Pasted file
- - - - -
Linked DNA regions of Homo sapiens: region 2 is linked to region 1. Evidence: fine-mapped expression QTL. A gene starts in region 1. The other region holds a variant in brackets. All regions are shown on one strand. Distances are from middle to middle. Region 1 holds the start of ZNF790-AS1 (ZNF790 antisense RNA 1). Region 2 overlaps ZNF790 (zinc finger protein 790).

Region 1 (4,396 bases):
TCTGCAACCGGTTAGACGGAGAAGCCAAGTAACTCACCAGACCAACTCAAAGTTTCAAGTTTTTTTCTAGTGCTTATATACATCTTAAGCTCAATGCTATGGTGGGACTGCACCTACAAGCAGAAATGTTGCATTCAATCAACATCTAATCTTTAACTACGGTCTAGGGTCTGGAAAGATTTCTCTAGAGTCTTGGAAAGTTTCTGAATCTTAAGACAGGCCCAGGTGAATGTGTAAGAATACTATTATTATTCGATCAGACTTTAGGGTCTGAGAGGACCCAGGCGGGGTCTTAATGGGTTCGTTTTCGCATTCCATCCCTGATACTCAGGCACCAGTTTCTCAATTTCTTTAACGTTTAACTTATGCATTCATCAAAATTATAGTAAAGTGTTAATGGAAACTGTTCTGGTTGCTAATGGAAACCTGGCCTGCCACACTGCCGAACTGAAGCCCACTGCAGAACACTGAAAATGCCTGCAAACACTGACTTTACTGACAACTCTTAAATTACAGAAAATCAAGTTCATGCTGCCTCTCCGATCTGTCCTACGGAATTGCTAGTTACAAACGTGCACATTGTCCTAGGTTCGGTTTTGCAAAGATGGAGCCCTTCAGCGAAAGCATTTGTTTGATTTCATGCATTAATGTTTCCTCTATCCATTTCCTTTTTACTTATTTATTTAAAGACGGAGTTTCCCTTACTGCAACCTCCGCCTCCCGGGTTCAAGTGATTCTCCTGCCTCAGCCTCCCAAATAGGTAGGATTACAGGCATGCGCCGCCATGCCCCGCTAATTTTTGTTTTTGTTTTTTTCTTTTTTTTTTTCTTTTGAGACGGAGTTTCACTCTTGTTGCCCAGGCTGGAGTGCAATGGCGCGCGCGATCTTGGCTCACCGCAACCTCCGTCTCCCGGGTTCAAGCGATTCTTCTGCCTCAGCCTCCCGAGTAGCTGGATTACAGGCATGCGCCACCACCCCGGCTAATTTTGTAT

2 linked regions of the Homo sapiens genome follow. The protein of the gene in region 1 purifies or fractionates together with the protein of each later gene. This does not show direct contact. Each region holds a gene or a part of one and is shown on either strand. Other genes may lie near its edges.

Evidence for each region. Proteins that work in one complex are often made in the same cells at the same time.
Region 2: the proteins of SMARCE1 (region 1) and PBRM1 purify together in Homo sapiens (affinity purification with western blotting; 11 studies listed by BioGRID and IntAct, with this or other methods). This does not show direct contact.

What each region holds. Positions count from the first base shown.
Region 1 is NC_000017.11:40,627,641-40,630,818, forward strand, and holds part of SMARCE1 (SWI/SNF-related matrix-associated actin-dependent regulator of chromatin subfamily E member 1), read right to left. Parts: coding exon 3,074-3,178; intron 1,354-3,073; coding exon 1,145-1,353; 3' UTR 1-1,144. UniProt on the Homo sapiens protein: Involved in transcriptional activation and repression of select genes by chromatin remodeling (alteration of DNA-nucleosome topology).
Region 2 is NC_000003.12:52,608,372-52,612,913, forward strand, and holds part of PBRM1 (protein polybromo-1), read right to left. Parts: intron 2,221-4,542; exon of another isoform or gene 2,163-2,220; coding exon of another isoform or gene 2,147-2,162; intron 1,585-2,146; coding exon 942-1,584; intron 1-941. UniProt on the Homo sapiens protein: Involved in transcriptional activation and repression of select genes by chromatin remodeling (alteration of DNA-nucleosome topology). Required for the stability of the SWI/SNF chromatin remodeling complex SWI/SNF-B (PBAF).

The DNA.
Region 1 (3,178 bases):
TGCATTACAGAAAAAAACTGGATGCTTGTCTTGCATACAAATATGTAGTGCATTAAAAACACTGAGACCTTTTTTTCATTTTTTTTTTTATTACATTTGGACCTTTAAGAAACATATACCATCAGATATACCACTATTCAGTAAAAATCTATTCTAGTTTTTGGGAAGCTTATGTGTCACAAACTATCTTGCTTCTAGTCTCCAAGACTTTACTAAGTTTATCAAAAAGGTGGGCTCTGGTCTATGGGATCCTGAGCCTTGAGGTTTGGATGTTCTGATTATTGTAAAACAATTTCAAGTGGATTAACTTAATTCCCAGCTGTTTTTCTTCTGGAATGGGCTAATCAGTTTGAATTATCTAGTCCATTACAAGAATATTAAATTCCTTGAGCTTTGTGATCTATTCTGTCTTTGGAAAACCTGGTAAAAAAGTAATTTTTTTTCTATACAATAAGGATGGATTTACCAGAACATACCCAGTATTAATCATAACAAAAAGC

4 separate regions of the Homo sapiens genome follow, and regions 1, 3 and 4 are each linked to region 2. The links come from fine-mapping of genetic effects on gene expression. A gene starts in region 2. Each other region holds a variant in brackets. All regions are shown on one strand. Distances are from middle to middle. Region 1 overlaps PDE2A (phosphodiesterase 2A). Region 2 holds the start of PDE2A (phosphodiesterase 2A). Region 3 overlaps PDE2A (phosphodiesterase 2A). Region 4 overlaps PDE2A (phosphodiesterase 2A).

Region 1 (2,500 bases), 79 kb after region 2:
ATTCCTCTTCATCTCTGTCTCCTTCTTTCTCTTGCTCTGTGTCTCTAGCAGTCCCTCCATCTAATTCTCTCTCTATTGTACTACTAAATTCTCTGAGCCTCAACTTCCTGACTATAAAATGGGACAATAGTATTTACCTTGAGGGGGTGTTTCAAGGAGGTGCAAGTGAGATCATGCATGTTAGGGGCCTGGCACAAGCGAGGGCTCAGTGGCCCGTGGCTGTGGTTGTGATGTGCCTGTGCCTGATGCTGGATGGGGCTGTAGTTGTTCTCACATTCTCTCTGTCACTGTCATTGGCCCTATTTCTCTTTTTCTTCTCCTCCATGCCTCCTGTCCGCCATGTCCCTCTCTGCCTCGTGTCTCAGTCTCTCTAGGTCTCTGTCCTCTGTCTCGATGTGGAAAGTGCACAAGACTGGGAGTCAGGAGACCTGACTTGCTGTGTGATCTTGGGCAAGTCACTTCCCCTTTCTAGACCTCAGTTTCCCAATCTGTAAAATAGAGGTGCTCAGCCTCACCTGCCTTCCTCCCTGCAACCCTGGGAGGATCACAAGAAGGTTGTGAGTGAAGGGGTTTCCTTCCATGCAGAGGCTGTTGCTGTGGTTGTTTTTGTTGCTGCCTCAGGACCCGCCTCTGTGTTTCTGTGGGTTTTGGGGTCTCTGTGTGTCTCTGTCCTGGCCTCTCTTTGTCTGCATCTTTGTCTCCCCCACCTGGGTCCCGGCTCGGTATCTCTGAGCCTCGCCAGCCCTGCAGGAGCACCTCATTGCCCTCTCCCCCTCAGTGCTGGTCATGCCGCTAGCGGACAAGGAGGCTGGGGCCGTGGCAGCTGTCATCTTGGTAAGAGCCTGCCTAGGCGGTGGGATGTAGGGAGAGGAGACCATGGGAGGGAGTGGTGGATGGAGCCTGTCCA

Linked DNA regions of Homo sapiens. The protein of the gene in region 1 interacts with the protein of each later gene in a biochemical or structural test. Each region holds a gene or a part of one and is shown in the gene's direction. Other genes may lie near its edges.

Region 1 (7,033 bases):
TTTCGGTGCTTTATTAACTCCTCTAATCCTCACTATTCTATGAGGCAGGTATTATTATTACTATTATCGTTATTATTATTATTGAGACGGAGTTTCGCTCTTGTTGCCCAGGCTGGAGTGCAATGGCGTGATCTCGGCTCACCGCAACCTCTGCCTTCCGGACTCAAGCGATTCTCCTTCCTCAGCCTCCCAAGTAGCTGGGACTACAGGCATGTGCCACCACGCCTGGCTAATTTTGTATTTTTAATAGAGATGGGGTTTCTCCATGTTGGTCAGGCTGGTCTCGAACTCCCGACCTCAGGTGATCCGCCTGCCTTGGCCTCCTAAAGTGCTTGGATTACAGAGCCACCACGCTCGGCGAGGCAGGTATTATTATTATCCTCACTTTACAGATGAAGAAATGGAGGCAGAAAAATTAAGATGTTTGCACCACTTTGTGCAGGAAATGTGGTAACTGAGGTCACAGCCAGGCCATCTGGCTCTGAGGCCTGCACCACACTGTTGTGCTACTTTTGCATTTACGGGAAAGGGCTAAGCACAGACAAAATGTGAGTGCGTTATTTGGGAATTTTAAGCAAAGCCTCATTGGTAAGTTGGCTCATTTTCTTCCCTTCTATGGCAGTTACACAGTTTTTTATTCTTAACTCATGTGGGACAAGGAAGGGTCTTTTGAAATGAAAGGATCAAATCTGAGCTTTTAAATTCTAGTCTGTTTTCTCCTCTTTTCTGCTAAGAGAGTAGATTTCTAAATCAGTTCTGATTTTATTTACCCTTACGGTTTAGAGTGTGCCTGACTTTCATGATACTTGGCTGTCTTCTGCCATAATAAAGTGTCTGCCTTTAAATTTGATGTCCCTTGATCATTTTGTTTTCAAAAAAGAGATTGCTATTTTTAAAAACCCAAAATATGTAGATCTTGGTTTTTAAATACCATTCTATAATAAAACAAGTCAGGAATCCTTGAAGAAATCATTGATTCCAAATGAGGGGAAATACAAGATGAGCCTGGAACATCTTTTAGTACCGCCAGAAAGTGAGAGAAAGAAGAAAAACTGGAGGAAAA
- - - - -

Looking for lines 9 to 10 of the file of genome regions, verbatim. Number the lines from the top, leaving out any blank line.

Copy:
Region 2 is NC_000003.12:52,608,372-52,612,913, forward strand, and holds part of PBRM1 (protein polybromo-1), read right to left. Parts: intron 2,221-4,542; exon of another isoform or gene 2,163-2,220; coding exon of another isoform or gene 2,147-2,162; intron 1,585-2,146; coding exon 942-1,584; intron 1-941. UniProt on the Homo sapiens protein: Involved in transcriptional activation and repression of select genes by chromatin remodeling (alteration of DNA-nucleosome topology). Required for the stability of the SWI/SNF chromatin remodeling complex SWI/SNF-B (PBAF).

The DNA.